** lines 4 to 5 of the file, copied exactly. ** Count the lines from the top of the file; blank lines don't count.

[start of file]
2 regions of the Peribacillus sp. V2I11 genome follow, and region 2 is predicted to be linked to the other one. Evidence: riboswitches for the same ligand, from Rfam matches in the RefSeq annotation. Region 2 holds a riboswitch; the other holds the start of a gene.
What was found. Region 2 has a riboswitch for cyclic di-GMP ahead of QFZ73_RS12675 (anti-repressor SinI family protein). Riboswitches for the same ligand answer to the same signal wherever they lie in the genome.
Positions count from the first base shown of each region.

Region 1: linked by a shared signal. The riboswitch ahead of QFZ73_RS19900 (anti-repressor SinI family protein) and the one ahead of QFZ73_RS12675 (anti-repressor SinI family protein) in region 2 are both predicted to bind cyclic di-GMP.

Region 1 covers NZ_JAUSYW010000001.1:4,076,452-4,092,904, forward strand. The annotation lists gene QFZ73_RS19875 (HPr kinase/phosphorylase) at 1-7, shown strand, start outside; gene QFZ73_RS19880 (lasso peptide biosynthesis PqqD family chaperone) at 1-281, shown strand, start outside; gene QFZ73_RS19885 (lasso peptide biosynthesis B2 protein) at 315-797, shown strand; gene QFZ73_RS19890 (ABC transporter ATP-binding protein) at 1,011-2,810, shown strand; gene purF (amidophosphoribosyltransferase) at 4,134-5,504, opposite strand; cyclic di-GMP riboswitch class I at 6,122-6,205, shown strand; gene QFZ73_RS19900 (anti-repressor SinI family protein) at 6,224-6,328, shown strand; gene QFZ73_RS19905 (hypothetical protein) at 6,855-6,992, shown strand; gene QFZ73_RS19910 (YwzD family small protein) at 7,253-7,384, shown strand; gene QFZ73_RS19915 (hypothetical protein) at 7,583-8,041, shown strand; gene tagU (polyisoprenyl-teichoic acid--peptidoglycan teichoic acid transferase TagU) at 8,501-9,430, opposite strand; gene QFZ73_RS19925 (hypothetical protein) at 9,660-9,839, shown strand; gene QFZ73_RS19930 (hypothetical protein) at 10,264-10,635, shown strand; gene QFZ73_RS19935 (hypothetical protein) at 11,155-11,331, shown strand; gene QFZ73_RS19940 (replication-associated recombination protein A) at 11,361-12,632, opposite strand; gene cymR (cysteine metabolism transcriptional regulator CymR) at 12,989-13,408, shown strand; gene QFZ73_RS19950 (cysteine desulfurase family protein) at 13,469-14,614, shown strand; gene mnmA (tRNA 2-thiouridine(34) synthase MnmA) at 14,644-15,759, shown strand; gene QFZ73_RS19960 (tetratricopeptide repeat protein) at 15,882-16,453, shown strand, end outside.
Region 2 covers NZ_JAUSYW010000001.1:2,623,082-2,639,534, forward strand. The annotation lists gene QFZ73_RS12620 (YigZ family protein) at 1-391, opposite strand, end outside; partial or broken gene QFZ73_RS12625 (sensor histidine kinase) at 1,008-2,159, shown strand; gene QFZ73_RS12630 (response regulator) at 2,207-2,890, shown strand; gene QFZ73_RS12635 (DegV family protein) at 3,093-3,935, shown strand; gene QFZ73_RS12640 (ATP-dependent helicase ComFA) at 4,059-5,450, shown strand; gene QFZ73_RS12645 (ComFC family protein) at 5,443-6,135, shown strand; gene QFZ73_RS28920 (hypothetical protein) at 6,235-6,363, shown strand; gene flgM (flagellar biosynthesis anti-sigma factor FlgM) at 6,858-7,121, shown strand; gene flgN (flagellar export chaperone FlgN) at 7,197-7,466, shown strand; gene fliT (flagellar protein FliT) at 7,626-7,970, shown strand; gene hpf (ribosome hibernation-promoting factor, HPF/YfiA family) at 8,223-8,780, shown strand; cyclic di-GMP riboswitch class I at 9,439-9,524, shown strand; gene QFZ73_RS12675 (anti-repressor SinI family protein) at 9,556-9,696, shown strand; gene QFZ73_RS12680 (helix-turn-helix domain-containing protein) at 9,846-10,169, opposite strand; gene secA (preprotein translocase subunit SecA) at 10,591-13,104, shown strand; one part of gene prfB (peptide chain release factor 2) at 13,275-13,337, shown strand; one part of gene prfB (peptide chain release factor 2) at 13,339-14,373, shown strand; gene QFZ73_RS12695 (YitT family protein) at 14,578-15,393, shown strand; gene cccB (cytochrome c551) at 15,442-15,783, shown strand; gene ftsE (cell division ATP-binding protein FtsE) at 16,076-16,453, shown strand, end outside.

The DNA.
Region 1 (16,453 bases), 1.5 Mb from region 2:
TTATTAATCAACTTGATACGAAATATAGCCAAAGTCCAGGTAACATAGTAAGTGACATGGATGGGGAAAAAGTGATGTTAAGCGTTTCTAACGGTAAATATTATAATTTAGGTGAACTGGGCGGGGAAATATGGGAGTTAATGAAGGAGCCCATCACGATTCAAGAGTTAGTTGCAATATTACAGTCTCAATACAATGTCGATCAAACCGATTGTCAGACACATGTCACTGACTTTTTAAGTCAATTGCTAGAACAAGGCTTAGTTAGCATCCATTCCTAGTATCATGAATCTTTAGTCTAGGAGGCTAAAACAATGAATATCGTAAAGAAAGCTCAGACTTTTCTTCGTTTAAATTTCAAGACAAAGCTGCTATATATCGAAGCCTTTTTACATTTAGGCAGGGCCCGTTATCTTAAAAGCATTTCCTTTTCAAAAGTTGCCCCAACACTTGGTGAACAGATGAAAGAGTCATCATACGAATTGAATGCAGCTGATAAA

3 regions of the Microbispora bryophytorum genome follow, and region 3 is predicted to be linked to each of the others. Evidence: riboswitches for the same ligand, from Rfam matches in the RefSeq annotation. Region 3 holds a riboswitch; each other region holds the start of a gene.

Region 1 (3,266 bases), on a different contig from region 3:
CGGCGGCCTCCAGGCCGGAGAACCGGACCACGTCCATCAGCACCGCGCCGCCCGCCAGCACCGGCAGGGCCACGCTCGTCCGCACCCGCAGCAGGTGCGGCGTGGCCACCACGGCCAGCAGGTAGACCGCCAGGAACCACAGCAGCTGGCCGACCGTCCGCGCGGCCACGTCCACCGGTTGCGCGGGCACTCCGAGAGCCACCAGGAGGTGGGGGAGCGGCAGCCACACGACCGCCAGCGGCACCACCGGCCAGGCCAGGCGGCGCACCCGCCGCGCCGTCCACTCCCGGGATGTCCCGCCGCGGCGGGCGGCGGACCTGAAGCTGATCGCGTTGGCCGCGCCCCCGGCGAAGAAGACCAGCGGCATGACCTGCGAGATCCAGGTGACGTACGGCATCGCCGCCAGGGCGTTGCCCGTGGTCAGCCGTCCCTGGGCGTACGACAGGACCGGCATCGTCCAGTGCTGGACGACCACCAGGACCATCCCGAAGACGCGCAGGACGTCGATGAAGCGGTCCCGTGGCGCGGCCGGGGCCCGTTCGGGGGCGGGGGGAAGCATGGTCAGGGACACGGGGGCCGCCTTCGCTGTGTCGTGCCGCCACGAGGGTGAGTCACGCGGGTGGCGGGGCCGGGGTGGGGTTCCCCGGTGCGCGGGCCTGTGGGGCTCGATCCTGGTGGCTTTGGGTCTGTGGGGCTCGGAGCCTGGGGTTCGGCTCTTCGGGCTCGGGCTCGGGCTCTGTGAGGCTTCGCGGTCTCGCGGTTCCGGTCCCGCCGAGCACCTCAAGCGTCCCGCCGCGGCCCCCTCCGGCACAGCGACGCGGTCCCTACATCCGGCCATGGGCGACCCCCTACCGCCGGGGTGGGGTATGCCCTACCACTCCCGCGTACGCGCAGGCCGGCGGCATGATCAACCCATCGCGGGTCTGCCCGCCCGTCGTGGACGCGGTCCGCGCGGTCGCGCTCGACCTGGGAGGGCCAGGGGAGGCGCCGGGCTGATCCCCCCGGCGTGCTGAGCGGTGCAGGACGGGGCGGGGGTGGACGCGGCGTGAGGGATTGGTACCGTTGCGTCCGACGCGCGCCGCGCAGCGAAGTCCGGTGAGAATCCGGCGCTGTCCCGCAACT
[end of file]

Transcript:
Region 1: linked by a shared signal. The riboswitch ahead of QFZ73_RS19900 (anti-repressor SinI family protein) and the one ahead of QFZ73_RS12675 (anti-repressor SinI family protein) in region 2 are both predicted to bind cyclic di-GMP.

Region 1 covers NZ_JAUSYW010000001.1:4,076,452-4,092,904, forward strand. The annotation lists gene QFZ73_RS19875 (HPr kinase/phosphorylase) at 1-7, shown strand, start outside; gene QFZ73_RS19880 (lasso peptide biosynthesis PqqD family chaperone) at 1-281, shown strand, start outside; gene QFZ73_RS19885 (lasso peptide biosynthesis B2 protein) at 315-797, shown strand; gene QFZ73_RS19890 (ABC transporter ATP-binding protein) at 1,011-2,810, shown strand; gene purF (amidophosphoribosyltransferase) at 4,134-5,504, opposite strand; cyclic di-GMP riboswitch class I at 6,122-6,205, shown strand; gene QFZ73_RS19900 (anti-repressor SinI family protein) at 6,224-6,328, shown strand; gene QFZ73_RS19905 (hypothetical protein) at 6,855-6,992, shown strand; gene QFZ73_RS19910 (YwzD family small protein) at 7,253-7,384, shown strand; gene QFZ73_RS19915 (hypothetical protein) at 7,583-8,041, shown strand; gene tagU (polyisoprenyl-teichoic acid--peptidoglycan teichoic acid transferase TagU) at 8,501-9,430, opposite strand; gene QFZ73_RS19925 (hypothetical protein) at 9,660-9,839, shown strand; gene QFZ73_RS19930 (hypothetical protein) at 10,264-10,635, shown strand; gene QFZ73_RS19935 (hypothetical protein) at 11,155-11,331, shown strand; gene QFZ73_RS19940 (replication-associated recombination protein A) at 11,361-12,632, opposite strand; gene cymR (cysteine metabolism transcriptional regulator CymR) at 12,989-13,408, shown strand; gene QFZ73_RS19950 (cysteine desulfurase family protein) at 13,469-14,614, shown strand; gene mnmA (tRNA 2-thiouridine(34) synthase MnmA) at 14,644-15,759, shown strand; gene QFZ73_RS19960 (tetratricopeptide repeat protein) at 15,882-16,453, shown strand, end outside.